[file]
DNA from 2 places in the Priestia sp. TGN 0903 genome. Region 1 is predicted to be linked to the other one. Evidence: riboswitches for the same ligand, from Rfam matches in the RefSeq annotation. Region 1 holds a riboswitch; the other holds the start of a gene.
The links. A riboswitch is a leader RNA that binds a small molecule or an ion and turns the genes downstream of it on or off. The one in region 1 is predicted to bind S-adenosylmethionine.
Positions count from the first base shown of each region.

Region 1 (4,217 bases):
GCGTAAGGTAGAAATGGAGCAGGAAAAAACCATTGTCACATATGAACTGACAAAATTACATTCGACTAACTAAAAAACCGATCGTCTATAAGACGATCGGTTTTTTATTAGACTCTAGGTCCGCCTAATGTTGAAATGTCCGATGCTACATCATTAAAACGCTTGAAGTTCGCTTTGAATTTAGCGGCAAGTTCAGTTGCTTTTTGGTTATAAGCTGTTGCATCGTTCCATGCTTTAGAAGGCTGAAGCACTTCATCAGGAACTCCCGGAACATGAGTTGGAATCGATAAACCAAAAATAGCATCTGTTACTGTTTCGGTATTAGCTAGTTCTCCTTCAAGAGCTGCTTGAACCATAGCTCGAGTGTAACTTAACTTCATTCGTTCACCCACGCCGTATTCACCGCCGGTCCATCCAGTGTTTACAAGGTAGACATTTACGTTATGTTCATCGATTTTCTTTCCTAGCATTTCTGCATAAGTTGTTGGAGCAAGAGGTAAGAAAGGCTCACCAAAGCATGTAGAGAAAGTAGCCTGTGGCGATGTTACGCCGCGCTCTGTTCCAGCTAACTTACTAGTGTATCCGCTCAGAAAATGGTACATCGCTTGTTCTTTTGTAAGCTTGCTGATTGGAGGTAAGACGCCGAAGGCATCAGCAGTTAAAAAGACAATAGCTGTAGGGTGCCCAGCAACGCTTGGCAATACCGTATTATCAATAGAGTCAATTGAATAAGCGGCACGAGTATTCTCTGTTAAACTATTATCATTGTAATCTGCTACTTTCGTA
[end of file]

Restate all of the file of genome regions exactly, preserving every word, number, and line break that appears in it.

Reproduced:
DNA from 2 places in the Priestia sp. TGN 0903 genome. Region 1 is predicted to be linked to the other one. Evidence: riboswitches for the same ligand, from Rfam matches in the RefSeq annotation. Region 1 holds a riboswitch; the other holds the start of a gene.
The links. A riboswitch is a leader RNA that binds a small molecule or an ion and turns the genes downstream of it on or off. The one in region 1 is predicted to bind S-adenosylmethionine.
Positions count from the first base shown of each region.

Region 1 (4,217 bases):
GCGTAAGGTAGAAATGGAGCAGGAAAAAACCATTGTCACATATGAACTGACAAAATTACATTCGACTAACTAAAAAACCGATCGTCTATAAGACGATCGGTTTTTTATTAGACTCTAGGTCCGCCTAATGTTGAAATGTCCGATGCTACATCATTAAAACGCTTGAAGTTCGCTTTGAATTTAGCGGCAAGTTCAGTTGCTTTTTGGTTATAAGCTGTTGCATCGTTCCATGCTTTAGAAGGCTGAAGCACTTCATCAGGAACTCCCGGAACATGAGTTGGAATCGATAAACCAAAAATAGCATCTGTTACTGTTTCGGTATTAGCTAGTTCTCCTTCAAGAGCTGCTTGAACCATAGCTCGAGTGTAACTTAACTTCATTCGTTCACCCACGCCGTATTCACCGCCGGTCCATCCAGTGTTTACAAGGTAGACATTTACGTTATGTTCATCGATTTTCTTTCCTAGCATTTCTGCATAAGTTGTTGGAGCAAGAGGTAAGAAAGGCTCACCAAAGCATGTAGAGAAAGTAGCCTGTGGCGATGTTACGCCGCGCTCTGTTCCAGCTAACTTACTAGTGTATCCGCTCAGAAAATGGTACATCGCTTGTTCTTTTGTAAGCTTGCTGATTGGAGGTAAGACGCCGAAGGCATCAGCAGTTAAAAAGACAATAGCTGTAGGGTGCCCAGCAACGCTTGGCAATACCGTATTATCAATAGAGTCAATTGAATAAGCGGCACGAGTATTCTCTGTTAAACTATTATCATTGTAATCTGCTACTTTCGTA